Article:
Friday, February 21, 2014
Sears is pulling out from the historic Sodo location where it has operated for more than a century, cutting its last ties to a building complex that in better days played a critical role in its commercial conquest of the West.
A Sears spokesman said Friday that the company is laying off 79 employees -- 66 who work at the store, at 76 S. Lander Street, and 13 at the neighboring Sears Auto Center. Both will close to the public in early June, and a liquidation sale at the store will start on April 3.
The move comes as Illinois-based Sears fights for its life in the midst of shrinking sales and mounting losses. Competition from online retailers and hipper brick-and-mortar rivals such as Target and Costco Wholesale have cut into the aging retail giant’s bottom line; store closures are part of what Sears is doing to cut expenses and overhaul its business model.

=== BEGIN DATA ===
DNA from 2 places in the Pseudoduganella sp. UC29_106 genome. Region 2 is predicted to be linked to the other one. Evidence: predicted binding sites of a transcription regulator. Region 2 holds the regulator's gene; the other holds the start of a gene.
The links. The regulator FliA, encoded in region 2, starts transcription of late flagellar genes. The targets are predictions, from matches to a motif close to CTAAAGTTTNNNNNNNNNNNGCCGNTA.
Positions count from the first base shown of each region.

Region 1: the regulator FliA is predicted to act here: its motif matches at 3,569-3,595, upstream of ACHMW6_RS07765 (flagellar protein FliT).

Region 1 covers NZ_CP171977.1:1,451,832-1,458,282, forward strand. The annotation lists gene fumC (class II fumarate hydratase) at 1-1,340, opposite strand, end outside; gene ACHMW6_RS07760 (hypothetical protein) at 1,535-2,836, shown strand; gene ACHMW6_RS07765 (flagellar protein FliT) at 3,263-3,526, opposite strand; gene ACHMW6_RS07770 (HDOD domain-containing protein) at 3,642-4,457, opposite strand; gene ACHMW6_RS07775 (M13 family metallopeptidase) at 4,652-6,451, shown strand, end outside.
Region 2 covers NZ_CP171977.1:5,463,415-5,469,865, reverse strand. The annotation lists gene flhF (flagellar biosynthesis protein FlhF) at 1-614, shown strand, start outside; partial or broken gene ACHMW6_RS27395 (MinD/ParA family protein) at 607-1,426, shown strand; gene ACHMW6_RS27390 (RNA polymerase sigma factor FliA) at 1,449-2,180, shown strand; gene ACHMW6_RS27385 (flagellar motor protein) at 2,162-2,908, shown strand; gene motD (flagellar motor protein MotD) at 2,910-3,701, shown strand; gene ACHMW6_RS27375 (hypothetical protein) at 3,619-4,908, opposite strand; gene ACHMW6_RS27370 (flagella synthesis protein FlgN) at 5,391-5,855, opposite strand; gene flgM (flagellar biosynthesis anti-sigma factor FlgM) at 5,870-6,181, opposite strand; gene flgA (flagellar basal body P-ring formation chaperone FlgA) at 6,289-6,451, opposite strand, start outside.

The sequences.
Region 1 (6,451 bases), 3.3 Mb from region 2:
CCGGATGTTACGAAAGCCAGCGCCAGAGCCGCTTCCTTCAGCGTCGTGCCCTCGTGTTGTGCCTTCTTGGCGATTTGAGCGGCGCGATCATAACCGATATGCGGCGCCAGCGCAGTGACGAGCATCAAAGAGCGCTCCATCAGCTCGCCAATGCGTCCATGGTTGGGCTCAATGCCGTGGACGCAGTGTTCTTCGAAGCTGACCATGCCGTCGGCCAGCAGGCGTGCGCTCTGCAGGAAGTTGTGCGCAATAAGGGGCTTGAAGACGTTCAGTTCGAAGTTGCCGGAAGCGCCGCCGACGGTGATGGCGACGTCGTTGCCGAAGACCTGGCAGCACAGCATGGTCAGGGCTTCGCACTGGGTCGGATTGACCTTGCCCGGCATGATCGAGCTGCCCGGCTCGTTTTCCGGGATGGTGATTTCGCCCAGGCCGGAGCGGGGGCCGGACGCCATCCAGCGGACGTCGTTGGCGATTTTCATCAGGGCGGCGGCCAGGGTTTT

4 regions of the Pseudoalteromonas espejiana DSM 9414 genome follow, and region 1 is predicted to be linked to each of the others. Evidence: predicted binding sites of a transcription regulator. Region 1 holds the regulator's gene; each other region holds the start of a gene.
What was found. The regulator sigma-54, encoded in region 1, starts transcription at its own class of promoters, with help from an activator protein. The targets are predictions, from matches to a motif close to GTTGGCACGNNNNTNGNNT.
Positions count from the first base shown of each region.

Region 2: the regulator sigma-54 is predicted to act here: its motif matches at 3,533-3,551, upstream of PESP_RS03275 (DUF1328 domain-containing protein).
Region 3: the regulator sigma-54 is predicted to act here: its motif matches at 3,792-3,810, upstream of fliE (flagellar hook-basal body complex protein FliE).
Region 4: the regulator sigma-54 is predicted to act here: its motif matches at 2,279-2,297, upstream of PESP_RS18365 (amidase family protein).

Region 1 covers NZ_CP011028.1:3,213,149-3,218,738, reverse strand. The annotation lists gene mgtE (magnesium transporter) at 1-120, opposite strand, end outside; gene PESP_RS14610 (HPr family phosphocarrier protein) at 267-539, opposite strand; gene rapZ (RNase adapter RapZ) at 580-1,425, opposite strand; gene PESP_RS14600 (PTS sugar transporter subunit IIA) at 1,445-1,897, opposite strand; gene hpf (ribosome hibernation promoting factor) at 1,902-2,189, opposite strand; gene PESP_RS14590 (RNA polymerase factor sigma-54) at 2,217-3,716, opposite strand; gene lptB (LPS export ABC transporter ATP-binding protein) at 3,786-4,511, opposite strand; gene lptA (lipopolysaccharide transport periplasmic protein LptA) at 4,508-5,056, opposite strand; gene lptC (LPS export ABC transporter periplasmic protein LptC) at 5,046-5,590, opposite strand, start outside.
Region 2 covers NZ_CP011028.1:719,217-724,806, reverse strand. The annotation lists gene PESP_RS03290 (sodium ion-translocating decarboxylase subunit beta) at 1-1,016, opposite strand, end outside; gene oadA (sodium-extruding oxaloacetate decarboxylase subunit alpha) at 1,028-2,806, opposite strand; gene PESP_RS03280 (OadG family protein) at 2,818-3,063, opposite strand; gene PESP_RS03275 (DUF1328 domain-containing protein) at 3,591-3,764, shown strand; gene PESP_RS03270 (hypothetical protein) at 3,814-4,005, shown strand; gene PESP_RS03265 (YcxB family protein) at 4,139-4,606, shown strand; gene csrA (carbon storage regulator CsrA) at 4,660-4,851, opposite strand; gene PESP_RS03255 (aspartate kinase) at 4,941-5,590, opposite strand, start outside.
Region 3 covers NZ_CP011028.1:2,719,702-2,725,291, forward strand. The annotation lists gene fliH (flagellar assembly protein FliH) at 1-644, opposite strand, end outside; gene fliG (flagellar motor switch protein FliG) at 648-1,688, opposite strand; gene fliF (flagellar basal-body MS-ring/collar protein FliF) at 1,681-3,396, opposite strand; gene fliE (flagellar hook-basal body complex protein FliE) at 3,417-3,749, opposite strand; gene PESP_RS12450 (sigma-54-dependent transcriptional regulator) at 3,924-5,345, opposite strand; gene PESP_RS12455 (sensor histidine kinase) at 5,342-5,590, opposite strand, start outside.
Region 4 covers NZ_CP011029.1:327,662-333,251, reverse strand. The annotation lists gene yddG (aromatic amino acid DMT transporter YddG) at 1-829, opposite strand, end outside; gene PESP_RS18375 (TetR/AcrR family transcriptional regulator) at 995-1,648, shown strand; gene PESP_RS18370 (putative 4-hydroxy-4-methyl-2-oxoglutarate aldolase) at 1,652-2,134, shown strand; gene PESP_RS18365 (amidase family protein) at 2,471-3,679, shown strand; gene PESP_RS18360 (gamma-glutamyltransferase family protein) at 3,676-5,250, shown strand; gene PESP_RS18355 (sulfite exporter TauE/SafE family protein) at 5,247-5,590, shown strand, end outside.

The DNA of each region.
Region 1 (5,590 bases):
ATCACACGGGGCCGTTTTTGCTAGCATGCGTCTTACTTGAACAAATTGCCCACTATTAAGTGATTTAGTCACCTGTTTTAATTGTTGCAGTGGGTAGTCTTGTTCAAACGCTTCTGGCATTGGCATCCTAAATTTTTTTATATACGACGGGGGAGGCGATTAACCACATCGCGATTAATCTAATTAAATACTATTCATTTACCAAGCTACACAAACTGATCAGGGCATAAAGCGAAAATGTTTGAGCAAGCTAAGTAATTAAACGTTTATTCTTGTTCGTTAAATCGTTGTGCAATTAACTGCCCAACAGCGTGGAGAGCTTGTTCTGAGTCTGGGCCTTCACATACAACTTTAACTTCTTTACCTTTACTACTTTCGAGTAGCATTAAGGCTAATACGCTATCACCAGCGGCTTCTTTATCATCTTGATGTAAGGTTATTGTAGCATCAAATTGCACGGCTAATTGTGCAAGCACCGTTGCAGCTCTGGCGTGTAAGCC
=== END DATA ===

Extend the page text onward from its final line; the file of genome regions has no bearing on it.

Sears’ departure is also a milestone for the historic complex, which Sears topped with a tower in 1915 to mark its massive catalog warehouse.
According to Seattle’s Museum of History and Industry, early in the 20th Century the complex was the site of Sears’ new Western Branch, from where it supplied the Western U.S. “with everything from underwear and alarm clocks to farm equipment and metal ceilings.”
Now the building is a landmark for a different kind of retail giant. Starbucks put its headquarters there in 1997 and added to the tower its green-and-white mermaid logo.
A Starbucks spokesman said that the company doesn’t have any plans to expand its space in the 2.1 million-square-foot development, which also houses other tenants.